Team 4 takes particular offence at the idea that their activities could be construed as a “witch -hunt”: witch-hunts, they claim, are by definition “carried out on behalf of the establishment and established opinion”. Because Team 4’s opinion ran counter to the established understanding of child sexual abuse, therefore, their activities could not be construed as any sort of witch-hunt:The sheer disingenuousness of this argument gave us pause, as did the social work team’s dismissal of comparisons with the then-ongoing daycare panic in the United States:What, right-wing evangelical backlash? No, no, none of that here!
And yet, curiously enough, as we mentioned yesterday Notts Assistant Director of Social Services, Andy Croall, appearing on After Dark with Judith Dawson’s partner Beatrix Campbell, agreed with her that the JET report had been discredited, and then said, “as a Christian I believe it’s God time for it [satanic abuse] to be revealed….. it’s a time when, in God’s plan, it’s going to be revealed.”
As for the idea that should Team 4’s approach of “believing whatever the children say, no matter how outlandish” be adopted, innocent people would be charged, and lives ruined, the writers of the Team 4 response paper seem to accept this as the cost of catching the bad Satanists: So much for that inconvenient “innocent until proven guilty” thing.
As for the JET report’s assertion that no corroborating evidence had been found to support allegations of Satanic ritual abuse, Team 4 dismissed this by claiming that since they had not been party to the investigations, they could not comment one way or another: They stated that there were indeed tunnels under Wollaston Hall as well as in a graveyard in Nottingham. Why, then, could the children not have been taken there to be abused? After all, the Team 4 writers claimed, Satanists like to hold their rituals in tunnels underground, so as to be closer to Satan.
Yes. They actually said this:Besides, say Team 4, they happen to have in their possession a “copy of a Black Mass translated from French which was used by a group of French priests who became Satanists in the 18th Century:Does “Diablos Domini” really refer to drinking of urine or blood, or of eating faeces or sexual activity within a ritual? Last we heard, Diablos was Spanish (not French or even Latin) for Devils, and Domini was Latin for “master”. How this translates into alleged Satanic practices, we really don’t know.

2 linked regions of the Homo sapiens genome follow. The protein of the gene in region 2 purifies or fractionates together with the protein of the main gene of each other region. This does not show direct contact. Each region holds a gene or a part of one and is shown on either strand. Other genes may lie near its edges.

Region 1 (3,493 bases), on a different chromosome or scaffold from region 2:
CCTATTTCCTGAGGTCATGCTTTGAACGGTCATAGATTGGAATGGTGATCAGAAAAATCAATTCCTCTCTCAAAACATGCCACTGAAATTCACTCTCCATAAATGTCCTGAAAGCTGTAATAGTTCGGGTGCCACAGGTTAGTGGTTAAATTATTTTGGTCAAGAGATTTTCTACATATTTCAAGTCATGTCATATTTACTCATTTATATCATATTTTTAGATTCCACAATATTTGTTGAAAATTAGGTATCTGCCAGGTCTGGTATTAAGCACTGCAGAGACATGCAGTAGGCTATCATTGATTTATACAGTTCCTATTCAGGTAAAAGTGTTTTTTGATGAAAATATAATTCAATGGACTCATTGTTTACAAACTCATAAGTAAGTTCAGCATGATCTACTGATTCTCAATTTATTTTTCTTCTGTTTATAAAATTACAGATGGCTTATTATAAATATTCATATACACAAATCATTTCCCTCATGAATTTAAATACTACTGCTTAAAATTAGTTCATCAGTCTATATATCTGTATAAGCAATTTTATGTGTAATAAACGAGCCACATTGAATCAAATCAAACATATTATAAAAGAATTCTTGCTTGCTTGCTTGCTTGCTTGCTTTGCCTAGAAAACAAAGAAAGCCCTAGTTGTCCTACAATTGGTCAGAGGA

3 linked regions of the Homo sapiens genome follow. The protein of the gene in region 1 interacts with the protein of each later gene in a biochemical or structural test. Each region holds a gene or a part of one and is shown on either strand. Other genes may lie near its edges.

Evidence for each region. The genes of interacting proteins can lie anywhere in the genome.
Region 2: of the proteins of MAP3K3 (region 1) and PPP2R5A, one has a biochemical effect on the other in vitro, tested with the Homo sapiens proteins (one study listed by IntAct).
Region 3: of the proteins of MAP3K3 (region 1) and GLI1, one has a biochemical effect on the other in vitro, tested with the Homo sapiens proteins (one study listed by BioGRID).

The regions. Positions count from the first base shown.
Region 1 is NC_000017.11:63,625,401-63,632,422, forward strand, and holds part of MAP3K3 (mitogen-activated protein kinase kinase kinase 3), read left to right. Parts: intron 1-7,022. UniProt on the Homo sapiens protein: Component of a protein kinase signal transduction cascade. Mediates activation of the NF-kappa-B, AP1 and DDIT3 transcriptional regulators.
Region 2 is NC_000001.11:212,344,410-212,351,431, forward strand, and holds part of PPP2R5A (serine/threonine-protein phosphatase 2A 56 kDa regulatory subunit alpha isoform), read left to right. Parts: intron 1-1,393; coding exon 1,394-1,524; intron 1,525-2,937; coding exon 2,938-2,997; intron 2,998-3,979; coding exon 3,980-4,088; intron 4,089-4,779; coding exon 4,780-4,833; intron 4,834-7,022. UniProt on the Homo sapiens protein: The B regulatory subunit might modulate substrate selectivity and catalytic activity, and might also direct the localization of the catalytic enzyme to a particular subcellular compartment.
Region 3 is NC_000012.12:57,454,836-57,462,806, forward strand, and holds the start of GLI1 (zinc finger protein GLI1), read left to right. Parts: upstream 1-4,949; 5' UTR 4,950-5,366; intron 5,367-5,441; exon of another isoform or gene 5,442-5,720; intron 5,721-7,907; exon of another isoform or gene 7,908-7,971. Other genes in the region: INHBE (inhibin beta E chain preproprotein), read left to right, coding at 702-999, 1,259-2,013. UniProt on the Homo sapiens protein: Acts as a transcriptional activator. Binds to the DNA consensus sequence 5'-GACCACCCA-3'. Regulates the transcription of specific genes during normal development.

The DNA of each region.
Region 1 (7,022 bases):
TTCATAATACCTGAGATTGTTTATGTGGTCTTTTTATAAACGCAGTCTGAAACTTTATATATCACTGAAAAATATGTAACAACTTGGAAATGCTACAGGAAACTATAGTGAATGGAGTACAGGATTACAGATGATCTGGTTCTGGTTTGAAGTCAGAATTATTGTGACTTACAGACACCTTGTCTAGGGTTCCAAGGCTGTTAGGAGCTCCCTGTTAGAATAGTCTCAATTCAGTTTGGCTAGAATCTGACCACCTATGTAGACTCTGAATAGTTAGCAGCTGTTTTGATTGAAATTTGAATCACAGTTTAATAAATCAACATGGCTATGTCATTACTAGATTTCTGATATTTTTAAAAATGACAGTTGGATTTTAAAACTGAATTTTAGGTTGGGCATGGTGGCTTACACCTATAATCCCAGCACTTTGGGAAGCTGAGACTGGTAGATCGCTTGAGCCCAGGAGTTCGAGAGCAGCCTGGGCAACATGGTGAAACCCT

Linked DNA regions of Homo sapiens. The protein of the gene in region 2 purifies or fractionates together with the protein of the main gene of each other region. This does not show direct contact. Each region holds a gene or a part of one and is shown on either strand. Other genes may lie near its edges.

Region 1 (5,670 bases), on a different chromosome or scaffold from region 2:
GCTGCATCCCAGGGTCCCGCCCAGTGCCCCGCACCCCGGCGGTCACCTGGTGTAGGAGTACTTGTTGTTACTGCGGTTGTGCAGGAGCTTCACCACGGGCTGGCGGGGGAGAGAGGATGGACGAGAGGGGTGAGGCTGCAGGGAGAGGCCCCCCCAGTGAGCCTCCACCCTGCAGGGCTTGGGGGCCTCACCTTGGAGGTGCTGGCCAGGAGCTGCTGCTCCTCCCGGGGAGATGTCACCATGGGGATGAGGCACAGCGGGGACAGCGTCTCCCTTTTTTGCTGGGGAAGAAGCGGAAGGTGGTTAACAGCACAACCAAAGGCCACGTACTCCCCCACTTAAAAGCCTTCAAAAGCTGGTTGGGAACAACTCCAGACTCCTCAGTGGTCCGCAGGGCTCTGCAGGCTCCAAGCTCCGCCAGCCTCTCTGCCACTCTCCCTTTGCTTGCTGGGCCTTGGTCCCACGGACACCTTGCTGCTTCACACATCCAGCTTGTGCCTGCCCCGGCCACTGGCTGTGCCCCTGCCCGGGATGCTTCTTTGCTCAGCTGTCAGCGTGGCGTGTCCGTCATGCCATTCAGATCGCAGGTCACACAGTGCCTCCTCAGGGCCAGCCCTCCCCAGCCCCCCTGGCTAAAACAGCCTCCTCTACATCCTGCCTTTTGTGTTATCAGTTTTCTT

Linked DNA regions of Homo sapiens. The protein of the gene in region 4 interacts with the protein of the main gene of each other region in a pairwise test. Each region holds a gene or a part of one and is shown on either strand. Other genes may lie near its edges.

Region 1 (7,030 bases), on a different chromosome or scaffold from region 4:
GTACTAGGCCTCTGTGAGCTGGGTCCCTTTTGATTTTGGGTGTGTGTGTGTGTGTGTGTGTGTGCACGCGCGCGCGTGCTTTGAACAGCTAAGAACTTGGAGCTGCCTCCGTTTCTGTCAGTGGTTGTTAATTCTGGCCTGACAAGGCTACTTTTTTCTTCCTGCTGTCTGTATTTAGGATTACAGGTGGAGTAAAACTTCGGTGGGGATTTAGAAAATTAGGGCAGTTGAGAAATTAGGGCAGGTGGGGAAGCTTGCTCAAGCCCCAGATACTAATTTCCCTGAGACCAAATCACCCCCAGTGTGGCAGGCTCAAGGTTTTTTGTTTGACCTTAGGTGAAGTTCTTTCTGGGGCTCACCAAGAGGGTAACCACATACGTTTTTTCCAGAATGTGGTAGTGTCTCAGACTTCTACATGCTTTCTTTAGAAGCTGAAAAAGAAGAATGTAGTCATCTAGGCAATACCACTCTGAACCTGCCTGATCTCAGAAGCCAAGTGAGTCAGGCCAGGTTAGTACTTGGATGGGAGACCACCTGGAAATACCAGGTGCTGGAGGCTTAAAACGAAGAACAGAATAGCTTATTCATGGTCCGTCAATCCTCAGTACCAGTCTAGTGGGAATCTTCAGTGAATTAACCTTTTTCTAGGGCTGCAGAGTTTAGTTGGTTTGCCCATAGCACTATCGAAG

However, we do know that Team 4 believed that they had some heavy hitters on their team. At one point they refer to having consulted the “Bishop’s advisor on the occult”:At one point the Team 4 report mentions that adults who’ve allegedly suffered SRA “corroborate essentially what the children say”. However, apparently these adults are “usually rather vague about the philosophical base of these groups, describing them variously, as satanic, devil worship, and witchcraft”:Team 4 interprets this vagueness as due to trauma or perhaps just ignorance of the primary goal of the group.
However, this flies in the face of what’s known about any known religious or cultic belief system: those who belong to it very quickly learn its precepts, beliefs, taboos, and rituals. Otherwise, what would be the point of being inducted into such a group?
Oddly, the Team 4 report contradicts itself a few pages later, noting that “progression within satanism is well defined through a series of grades”. The report is full of this sort of nonsense: what, for example, is the “corruption of a clergyman”?
Overall, the report reads like one very long, very aggrieved and sometimes petulant defence of the faults found by the Joint Enquiry Team when they examined the emergence of an SRA narrative from what had begun as a very serious multigenerational child abuse case.
We recommend that you read both reports; they paint a vivid picture of the tensions between unquestioning belief and logical empiricism, and provide a unique insight into the self-justifications and dogmatic beliefs of those who continue to promote the SRA narrative.
For further information on the Broxtowe SRA panic, including a timeline, see the SAFF website.